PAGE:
A number of studies show that people who successfully maintain a significant weight loss are regular breakfast eaters.
But for many of us, finding — or making — the time to eat breakfast can be a challenge. Pressed for time in the mornings, we often run out the door with empty stomachs, knowing our first meal of the day may not be for several more hours when we eat lunch.
According to two local dietitians, this is not the ideal way to start the day. And both experts say there are plenty of breakfast options that don’t require a lot of time or effort in the mornings and that it really is possible to eat a healthy breakfast on the run.
“Breakfast gets your metabolism running in the morning. It’s the fuel that gets your body going,” said Leah Meade, a registered dietitian with Wellmont Health System. “My patients who eat breakfast have much better control over their weight. When you eat breakfast, this is the meal that gets your metabolism running and better able to burn the fat for the rest of the day.”
Monica Cooper, a bariatric/weight loss registered dietitian with Mountain States Health Alliance’s Resolve Weight Loss Management Solutions, says to try to always include three components in your breakfast.
“A well-balanced breakfast is defined as a lean protein — this keeps you full — and a whole grain for your fiber and a fruit for your vitamins and minerals. I think what people often miss at breakfast time is a protein source. It’s that protein that keeps you going all day or to your next snack or meal,” she said.
Breakfast doesn’t have to be complicated.
“You could just do a low-fat yogurt and some fruit or granola. Another good option is a whole-wheat piece of bread with a tablespoon of peanut butter and half of a banana,” Cooper said.
When in a rush, Meade says a cup of oatmeal or a cup of whole-grain cereal with some fruit or berries are good options. And, she recommends, if you’re thirsty, to try to drink some juice or a cup of low-fat or skim milk in the mornings.
“Milk is really good in the mornings because it’s going to add some protein in there if you don’t get it with your food,” Meade said.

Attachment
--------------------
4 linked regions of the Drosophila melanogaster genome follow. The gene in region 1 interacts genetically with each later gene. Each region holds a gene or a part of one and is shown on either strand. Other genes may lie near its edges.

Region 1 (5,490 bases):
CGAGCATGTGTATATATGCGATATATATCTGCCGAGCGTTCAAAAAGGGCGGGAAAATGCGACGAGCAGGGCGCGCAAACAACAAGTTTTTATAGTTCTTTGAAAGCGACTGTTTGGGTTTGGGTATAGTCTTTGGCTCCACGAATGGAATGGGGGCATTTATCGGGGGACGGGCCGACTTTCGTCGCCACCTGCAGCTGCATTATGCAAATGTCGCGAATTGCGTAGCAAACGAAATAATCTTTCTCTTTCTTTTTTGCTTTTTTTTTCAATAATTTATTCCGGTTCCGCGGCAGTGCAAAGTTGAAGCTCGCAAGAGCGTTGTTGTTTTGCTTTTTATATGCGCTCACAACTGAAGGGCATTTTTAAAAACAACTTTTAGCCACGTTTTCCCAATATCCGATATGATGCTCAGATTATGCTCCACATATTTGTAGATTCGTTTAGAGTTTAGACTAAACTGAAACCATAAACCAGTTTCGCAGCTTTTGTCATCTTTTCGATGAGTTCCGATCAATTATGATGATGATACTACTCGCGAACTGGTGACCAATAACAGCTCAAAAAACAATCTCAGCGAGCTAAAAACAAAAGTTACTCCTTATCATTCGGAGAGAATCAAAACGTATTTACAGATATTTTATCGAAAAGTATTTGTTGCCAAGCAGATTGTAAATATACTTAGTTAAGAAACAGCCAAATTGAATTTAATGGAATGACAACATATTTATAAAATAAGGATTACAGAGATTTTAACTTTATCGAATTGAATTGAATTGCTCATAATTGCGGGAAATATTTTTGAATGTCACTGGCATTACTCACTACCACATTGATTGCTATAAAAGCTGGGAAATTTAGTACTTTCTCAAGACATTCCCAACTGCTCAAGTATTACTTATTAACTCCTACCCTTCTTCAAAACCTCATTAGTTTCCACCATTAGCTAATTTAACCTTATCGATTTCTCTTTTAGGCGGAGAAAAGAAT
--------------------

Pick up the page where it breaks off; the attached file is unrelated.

If you must grab something on the road, Meade suggests some trail mix with nuts and fruit and a cup of milk. Or, she adds, some fast food restaurants now provide healthier breakfast options, such as lower-in-fat-and-calorie breakfast sandwiches and fruit and yogurt parfaits.
Deciding the night before what you will eat for breakfast the next day can help save time in the mornings, Cooper said.
“Planning ahead goes hand-in-hand with weight management or weight loss. Whether it’s cutting fruit up the night before to put into a smoothie or setting up your plate for the morning, do as much as you can prior to waking up in the morning. Or you might want to pack it to go and eat in the car or if you have a job that allows you to eat it there, eat breakfast when you get to work,” Cooper said.
Eating breakfast every day must become a habit, Cooper adds.
“This first meal of the day is what can influence your appetite the rest of the day. When you skip the morning meal, it can have a huge effect on your metabolism,” she said. “By skipping breakfast, you’re kind of sabotaging yourself the whole day. You’ll have no control over your appetite and you’ll tend to overeat at lunch and at your evening meals and snacks. This can lead to weight gain. It’s best to distribute all your calories throughout the day — over four to five meals or snacks a day. To lose weight, you must really eat.”
People trying to lose weight often mistakenly believe skipping breakfast will lead to quicker weight loss.
“The problem with this is your body is not aware that you chose not to eat. Instead, it thinks you don’t have access to food and your body will use your muscle mass as energy and leave the fat mass behind. That’s not really the most desirable way to lose weight,” Cooper said.
Below is a smoothie recipe from the American Dietetic Association that can be prepared quickly and easily just before you head out the door in the mornings.
Tropical Breeze Smoothie
1 cup non-fat milk 1/2 cup crushed pineapple (in juice) 1 medium-sized banana 1 medium-sized papaya, peeled and cubed 4 to 6 ice cubes
Combine all the ingredients in a blender on high until smooth. Serve at once.
Tip: Slice and freeze the banana to make the smoothie extra thick.